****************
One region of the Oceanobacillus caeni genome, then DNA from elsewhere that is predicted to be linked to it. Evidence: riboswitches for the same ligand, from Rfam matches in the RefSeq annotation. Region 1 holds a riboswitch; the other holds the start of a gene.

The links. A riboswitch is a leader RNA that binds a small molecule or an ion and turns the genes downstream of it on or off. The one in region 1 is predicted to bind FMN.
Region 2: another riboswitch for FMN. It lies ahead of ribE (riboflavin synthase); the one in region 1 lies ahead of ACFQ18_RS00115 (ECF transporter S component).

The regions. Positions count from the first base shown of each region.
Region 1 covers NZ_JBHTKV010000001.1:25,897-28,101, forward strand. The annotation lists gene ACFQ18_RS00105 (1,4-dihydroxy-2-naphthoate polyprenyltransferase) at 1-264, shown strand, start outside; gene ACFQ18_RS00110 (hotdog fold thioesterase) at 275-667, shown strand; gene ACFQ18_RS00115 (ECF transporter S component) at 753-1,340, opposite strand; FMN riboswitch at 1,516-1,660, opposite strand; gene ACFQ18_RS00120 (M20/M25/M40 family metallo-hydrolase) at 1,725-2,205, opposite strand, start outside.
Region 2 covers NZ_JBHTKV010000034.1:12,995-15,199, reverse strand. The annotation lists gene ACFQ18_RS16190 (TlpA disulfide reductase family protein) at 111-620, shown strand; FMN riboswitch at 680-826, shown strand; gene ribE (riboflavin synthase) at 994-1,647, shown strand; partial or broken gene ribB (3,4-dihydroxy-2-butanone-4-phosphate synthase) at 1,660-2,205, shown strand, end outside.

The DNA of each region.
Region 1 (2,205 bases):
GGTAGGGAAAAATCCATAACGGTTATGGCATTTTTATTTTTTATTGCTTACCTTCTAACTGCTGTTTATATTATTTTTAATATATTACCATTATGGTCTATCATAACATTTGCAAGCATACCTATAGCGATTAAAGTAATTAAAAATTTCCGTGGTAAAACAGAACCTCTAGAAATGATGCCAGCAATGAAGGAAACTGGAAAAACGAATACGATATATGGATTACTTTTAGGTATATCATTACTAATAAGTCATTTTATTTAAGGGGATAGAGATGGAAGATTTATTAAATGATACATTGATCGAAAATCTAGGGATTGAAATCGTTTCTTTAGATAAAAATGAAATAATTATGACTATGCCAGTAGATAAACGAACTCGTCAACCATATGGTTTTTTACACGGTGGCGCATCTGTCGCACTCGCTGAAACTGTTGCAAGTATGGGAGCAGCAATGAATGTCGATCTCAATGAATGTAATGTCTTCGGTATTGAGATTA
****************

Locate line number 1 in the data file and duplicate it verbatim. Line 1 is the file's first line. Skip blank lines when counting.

One region of the Oceanobacillus caeni genome, then DNA from elsewhere that is predicted to be linked to it. Evidence: riboswitches for the same ligand, from Rfam matches in the RefSeq annotation. Region 1 holds a riboswitch; the other holds the start of a gene.